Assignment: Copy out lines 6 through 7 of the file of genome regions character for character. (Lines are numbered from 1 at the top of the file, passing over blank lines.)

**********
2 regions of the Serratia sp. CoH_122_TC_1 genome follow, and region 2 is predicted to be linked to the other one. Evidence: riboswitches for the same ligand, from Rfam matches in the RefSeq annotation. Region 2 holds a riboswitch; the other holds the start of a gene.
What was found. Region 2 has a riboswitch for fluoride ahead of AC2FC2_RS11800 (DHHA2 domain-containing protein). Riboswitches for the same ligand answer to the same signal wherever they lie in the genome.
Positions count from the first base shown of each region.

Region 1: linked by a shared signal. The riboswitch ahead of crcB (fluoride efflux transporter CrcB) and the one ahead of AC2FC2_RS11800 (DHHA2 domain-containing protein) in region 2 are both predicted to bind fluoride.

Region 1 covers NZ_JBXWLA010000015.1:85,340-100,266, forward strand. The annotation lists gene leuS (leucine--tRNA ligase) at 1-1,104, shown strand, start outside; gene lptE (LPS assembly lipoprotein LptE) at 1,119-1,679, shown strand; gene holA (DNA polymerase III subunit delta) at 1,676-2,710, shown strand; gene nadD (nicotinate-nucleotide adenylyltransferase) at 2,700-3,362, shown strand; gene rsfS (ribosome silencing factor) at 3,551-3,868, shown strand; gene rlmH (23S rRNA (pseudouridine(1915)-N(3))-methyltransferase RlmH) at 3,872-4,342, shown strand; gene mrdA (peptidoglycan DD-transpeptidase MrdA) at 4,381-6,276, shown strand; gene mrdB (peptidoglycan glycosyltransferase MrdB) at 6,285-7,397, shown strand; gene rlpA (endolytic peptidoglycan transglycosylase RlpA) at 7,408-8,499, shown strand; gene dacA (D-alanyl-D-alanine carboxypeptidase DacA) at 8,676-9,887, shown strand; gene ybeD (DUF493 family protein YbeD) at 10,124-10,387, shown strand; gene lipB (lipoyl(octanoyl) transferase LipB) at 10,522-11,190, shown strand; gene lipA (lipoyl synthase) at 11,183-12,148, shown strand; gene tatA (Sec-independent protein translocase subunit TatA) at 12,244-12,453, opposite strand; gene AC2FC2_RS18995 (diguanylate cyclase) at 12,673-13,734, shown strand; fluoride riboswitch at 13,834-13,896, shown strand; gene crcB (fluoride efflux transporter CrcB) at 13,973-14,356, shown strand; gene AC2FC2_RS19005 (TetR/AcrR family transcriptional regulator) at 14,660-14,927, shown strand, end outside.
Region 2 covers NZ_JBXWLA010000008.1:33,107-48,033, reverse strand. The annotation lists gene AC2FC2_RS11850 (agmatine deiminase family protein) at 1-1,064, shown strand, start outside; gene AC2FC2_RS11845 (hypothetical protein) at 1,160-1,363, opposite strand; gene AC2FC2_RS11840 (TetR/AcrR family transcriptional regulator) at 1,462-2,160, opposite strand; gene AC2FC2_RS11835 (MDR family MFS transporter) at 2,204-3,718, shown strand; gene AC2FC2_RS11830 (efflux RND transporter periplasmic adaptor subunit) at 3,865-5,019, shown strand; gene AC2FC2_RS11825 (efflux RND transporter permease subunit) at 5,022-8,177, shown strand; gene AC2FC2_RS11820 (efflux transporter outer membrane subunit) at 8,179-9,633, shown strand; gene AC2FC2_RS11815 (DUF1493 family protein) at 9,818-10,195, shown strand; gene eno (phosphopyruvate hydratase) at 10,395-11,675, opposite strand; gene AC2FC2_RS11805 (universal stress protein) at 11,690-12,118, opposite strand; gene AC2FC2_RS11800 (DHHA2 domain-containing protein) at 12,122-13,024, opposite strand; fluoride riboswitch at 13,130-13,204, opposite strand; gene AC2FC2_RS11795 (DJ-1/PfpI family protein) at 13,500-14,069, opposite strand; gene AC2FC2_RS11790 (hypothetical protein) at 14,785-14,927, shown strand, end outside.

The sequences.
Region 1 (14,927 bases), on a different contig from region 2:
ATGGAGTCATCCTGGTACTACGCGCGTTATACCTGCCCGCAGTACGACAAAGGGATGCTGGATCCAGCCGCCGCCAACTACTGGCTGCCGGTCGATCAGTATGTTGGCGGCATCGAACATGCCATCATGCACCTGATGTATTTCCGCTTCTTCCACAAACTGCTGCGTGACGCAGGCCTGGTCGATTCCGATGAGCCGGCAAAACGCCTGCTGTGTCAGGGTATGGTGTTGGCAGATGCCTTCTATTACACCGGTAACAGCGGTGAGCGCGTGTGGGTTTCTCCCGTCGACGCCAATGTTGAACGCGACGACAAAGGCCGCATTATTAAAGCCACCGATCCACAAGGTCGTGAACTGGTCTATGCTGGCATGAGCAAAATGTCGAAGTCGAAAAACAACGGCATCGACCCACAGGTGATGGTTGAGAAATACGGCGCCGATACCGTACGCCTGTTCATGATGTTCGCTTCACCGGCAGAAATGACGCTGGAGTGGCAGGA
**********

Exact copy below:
Region 2 covers NZ_JBXWLA010000008.1:33,107-48,033, reverse strand. The annotation lists gene AC2FC2_RS11850 (agmatine deiminase family protein) at 1-1,064, shown strand, start outside; gene AC2FC2_RS11845 (hypothetical protein) at 1,160-1,363, opposite strand; gene AC2FC2_RS11840 (TetR/AcrR family transcriptional regulator) at 1,462-2,160, opposite strand; gene AC2FC2_RS11835 (MDR family MFS transporter) at 2,204-3,718, shown strand; gene AC2FC2_RS11830 (efflux RND transporter periplasmic adaptor subunit) at 3,865-5,019, shown strand; gene AC2FC2_RS11825 (efflux RND transporter permease subunit) at 5,022-8,177, shown strand; gene AC2FC2_RS11820 (efflux transporter outer membrane subunit) at 8,179-9,633, shown strand; gene AC2FC2_RS11815 (DUF1493 family protein) at 9,818-10,195, shown strand; gene eno (phosphopyruvate hydratase) at 10,395-11,675, opposite strand; gene AC2FC2_RS11805 (universal stress protein) at 11,690-12,118, opposite strand; gene AC2FC2_RS11800 (DHHA2 domain-containing protein) at 12,122-13,024, opposite strand; fluoride riboswitch at 13,130-13,204, opposite strand; gene AC2FC2_RS11795 (DJ-1/PfpI family protein) at 13,500-14,069, opposite strand; gene AC2FC2_RS11790 (hypothetical protein) at 14,785-14,927, shown strand, end outside.

The sequences.